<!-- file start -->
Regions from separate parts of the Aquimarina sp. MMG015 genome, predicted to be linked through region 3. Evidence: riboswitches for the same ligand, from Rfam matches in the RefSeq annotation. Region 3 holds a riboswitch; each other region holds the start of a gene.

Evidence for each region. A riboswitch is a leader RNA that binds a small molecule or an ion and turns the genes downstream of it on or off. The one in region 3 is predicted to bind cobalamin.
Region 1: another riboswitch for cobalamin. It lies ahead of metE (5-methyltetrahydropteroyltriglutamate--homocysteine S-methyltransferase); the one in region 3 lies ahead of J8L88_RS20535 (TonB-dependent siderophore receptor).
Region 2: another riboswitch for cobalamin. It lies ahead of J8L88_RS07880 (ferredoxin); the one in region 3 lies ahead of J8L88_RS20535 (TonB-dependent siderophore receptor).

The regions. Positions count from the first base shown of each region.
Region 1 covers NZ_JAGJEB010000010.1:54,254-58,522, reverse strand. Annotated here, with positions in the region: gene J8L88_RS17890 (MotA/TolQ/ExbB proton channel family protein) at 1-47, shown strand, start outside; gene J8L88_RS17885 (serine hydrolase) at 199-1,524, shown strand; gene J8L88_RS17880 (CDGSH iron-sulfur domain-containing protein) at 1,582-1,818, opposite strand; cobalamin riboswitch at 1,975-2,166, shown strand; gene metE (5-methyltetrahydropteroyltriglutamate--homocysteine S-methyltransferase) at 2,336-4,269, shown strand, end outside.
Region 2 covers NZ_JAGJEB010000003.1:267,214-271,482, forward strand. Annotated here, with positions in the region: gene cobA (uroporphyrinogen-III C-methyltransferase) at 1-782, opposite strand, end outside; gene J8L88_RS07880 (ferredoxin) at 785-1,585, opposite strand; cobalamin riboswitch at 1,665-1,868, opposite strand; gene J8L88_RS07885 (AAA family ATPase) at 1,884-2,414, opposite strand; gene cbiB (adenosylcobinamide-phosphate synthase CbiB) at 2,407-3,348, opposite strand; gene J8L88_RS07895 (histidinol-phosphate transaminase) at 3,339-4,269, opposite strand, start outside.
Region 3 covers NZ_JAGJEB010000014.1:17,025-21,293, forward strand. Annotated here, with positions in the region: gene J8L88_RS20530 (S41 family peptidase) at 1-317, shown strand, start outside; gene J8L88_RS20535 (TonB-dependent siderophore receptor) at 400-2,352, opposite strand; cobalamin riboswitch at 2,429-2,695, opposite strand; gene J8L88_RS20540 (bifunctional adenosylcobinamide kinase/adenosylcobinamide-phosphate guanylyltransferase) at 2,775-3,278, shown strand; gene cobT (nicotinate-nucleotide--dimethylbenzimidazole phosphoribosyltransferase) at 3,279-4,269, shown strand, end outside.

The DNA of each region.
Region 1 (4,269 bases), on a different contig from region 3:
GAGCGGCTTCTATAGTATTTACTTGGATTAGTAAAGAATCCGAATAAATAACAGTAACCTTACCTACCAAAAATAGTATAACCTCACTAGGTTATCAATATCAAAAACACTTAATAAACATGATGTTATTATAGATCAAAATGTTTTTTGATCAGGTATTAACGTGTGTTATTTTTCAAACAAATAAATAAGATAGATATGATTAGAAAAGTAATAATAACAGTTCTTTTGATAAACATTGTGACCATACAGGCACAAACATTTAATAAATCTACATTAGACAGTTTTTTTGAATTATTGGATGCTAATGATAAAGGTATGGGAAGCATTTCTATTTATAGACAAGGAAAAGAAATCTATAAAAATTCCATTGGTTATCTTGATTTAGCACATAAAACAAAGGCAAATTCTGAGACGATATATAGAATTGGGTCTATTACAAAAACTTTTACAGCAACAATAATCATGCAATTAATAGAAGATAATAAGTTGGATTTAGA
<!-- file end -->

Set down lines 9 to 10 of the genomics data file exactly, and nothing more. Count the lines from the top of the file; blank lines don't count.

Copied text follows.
The DNA of each region.
Region 1 (4,269 bases), on a different contig from region 3: